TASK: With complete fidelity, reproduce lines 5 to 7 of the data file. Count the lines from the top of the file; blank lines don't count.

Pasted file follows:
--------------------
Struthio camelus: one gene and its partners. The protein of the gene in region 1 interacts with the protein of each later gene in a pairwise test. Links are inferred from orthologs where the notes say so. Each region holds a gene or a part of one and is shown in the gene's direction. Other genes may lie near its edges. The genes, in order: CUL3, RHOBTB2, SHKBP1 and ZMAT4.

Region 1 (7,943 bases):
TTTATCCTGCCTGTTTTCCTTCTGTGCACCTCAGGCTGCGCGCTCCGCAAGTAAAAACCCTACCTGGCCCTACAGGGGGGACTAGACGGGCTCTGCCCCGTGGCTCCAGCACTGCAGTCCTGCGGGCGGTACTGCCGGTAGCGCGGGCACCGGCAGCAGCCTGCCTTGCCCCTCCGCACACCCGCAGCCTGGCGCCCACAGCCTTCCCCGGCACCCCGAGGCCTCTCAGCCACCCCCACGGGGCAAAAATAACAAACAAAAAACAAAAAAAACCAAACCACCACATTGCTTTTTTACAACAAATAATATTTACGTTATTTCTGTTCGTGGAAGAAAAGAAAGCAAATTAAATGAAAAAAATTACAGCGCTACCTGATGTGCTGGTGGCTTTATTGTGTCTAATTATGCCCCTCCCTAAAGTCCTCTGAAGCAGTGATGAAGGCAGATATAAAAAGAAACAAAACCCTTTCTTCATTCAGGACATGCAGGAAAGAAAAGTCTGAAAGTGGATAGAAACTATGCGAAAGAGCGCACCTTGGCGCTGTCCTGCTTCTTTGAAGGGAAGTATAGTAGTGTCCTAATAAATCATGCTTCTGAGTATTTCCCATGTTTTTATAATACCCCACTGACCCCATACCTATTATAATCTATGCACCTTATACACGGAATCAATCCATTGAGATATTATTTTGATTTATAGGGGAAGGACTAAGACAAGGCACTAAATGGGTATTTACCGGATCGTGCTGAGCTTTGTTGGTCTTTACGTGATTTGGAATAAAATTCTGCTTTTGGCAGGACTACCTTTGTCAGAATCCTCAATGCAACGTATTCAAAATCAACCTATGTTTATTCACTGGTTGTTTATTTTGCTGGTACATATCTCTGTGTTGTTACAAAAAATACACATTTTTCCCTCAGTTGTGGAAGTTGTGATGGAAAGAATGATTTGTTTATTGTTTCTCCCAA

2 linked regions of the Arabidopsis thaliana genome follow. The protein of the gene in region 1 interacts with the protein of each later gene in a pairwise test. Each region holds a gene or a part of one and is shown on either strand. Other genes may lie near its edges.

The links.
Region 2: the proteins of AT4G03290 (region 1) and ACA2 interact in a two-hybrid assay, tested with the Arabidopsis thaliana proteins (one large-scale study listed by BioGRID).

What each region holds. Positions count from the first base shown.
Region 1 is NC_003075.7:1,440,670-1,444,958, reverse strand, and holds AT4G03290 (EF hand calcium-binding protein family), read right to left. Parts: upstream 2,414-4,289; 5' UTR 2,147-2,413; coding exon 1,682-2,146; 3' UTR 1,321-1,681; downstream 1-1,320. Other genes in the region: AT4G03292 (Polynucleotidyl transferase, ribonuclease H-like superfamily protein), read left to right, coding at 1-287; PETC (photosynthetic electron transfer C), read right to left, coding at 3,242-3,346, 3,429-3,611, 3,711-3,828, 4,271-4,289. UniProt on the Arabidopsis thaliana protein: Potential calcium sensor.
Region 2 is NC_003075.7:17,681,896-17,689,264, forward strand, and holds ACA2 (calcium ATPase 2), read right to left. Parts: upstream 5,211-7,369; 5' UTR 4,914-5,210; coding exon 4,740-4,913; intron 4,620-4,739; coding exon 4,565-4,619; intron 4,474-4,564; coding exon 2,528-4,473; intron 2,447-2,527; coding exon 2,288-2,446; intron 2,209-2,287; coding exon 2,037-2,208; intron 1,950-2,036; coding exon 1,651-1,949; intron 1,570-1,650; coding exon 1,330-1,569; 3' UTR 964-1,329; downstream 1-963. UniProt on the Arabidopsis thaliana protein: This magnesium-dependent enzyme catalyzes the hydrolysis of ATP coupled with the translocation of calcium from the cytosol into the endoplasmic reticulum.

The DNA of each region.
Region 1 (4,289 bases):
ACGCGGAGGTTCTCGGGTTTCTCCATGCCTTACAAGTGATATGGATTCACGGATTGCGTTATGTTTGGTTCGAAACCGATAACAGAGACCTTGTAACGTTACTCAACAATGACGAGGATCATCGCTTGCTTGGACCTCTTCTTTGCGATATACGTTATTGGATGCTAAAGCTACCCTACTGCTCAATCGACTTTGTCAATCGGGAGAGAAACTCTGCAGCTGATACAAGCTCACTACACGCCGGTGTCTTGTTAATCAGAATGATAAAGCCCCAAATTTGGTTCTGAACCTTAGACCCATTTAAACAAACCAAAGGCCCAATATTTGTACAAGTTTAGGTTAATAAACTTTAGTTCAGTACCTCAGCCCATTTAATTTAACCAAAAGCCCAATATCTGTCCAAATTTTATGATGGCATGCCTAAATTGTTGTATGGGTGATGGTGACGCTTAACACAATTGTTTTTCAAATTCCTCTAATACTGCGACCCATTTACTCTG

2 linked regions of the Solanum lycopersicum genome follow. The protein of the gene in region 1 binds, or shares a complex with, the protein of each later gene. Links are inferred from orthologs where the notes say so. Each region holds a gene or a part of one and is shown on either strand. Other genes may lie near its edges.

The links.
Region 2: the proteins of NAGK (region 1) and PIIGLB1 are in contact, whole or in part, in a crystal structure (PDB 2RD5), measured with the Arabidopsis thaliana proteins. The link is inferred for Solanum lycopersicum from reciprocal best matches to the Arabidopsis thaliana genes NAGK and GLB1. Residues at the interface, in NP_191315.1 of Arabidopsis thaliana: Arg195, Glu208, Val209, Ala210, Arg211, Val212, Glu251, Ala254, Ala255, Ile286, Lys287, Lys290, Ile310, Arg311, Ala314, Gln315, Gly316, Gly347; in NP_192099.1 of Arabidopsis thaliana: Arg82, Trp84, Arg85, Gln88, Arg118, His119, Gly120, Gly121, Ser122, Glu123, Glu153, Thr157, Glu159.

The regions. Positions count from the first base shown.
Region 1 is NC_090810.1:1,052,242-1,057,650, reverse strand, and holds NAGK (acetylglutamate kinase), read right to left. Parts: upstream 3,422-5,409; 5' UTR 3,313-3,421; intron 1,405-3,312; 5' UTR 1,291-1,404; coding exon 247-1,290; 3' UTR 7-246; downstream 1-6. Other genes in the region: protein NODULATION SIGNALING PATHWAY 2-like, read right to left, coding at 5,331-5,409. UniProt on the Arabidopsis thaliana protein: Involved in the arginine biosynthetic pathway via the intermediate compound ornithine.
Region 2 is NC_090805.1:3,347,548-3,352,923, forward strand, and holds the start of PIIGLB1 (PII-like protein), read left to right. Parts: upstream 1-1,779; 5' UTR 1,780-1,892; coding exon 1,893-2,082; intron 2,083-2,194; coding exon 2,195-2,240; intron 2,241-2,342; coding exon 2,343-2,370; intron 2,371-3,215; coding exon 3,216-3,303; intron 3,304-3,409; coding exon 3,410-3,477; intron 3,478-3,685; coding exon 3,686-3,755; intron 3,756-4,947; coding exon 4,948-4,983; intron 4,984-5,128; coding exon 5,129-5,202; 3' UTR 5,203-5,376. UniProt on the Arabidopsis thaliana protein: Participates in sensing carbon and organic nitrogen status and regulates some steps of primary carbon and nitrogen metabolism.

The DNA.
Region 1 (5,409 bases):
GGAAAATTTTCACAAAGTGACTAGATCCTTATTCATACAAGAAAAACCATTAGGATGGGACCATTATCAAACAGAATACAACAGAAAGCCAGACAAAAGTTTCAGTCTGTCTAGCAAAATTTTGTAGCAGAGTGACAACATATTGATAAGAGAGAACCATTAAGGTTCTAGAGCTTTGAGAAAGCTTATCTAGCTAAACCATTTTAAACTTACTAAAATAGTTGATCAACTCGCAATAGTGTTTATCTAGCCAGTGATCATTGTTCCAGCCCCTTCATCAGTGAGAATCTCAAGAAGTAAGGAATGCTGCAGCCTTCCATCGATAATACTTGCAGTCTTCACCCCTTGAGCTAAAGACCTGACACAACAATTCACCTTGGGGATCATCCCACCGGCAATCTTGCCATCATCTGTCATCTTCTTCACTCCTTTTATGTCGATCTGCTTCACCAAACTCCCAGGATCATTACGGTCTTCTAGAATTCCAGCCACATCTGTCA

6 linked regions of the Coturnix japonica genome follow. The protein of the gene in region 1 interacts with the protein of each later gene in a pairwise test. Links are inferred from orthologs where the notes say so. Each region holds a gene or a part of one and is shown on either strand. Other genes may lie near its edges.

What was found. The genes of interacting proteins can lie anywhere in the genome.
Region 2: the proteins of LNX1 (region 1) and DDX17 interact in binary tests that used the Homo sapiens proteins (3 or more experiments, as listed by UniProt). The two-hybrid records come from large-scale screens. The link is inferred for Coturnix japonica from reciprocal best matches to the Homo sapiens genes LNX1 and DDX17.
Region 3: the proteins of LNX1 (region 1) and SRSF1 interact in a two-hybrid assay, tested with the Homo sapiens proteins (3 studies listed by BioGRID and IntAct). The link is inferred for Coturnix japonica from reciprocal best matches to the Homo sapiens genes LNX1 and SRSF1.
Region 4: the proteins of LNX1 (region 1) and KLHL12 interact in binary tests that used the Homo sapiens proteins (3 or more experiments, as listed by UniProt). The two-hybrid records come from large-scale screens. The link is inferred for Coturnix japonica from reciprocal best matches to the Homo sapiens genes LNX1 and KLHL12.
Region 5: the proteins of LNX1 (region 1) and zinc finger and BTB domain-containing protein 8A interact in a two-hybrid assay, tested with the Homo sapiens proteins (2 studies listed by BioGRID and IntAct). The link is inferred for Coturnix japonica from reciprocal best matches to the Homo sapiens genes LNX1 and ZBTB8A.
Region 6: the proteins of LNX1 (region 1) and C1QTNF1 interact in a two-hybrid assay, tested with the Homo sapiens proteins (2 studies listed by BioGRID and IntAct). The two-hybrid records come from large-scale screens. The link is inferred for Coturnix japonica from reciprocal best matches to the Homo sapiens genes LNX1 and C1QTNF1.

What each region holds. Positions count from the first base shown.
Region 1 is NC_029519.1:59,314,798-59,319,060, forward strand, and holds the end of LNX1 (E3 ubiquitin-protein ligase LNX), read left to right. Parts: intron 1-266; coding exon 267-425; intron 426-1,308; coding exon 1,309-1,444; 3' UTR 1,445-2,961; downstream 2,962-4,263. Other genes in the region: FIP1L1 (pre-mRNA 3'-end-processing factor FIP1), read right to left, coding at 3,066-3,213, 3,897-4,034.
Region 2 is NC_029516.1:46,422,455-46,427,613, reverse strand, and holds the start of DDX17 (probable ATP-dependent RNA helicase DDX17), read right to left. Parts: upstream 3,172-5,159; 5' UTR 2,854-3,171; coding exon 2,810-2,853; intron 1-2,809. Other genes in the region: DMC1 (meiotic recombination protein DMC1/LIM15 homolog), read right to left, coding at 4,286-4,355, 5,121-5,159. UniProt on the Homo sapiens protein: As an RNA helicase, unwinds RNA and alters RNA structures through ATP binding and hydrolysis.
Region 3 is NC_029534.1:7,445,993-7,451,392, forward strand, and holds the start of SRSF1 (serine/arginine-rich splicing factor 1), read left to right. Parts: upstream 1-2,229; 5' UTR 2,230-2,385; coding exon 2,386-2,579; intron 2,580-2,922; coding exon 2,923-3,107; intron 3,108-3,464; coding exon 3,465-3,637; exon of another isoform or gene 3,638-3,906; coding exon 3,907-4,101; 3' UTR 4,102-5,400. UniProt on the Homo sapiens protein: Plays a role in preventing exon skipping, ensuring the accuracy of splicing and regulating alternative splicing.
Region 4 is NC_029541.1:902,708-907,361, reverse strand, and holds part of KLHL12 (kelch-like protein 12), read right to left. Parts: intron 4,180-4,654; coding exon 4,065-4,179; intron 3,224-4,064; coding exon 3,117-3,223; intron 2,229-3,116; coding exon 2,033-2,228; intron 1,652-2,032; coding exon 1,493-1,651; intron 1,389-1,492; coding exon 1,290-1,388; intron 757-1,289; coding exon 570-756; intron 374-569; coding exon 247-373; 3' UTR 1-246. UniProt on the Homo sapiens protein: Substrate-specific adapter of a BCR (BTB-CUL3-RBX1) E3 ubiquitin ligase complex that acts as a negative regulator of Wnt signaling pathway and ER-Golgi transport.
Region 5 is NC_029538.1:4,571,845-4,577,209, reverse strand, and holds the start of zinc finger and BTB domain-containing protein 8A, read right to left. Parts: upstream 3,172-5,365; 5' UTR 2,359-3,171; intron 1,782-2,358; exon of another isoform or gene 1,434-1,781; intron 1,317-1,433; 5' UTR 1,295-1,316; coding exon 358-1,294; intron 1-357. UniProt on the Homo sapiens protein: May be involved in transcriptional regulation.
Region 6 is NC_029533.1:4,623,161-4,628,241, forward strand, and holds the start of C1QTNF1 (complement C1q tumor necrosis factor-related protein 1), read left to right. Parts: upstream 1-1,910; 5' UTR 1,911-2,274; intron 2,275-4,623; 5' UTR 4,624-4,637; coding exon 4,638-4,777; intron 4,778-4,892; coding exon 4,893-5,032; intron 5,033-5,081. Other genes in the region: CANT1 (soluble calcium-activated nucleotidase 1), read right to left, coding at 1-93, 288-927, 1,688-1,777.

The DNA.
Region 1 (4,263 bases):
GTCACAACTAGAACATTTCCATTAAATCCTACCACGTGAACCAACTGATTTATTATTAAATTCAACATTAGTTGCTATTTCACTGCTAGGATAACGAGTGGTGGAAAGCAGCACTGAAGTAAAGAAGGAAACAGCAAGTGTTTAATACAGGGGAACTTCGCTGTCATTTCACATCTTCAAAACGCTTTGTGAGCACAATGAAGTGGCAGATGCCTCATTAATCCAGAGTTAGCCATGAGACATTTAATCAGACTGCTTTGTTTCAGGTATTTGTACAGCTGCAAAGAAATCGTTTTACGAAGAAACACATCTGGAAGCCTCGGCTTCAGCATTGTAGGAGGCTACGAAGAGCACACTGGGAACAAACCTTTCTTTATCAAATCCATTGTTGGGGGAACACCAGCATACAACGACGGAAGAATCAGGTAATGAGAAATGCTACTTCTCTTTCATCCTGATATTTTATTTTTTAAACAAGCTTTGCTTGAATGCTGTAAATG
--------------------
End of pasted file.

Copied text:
The links.
Region 2: the proteins of AT4G03290 (region 1) and ACA2 interact in a two-hybrid assay, tested with the Arabidopsis thaliana proteins (one large-scale study listed by BioGRID).

What each region holds. Positions count from the first base shown.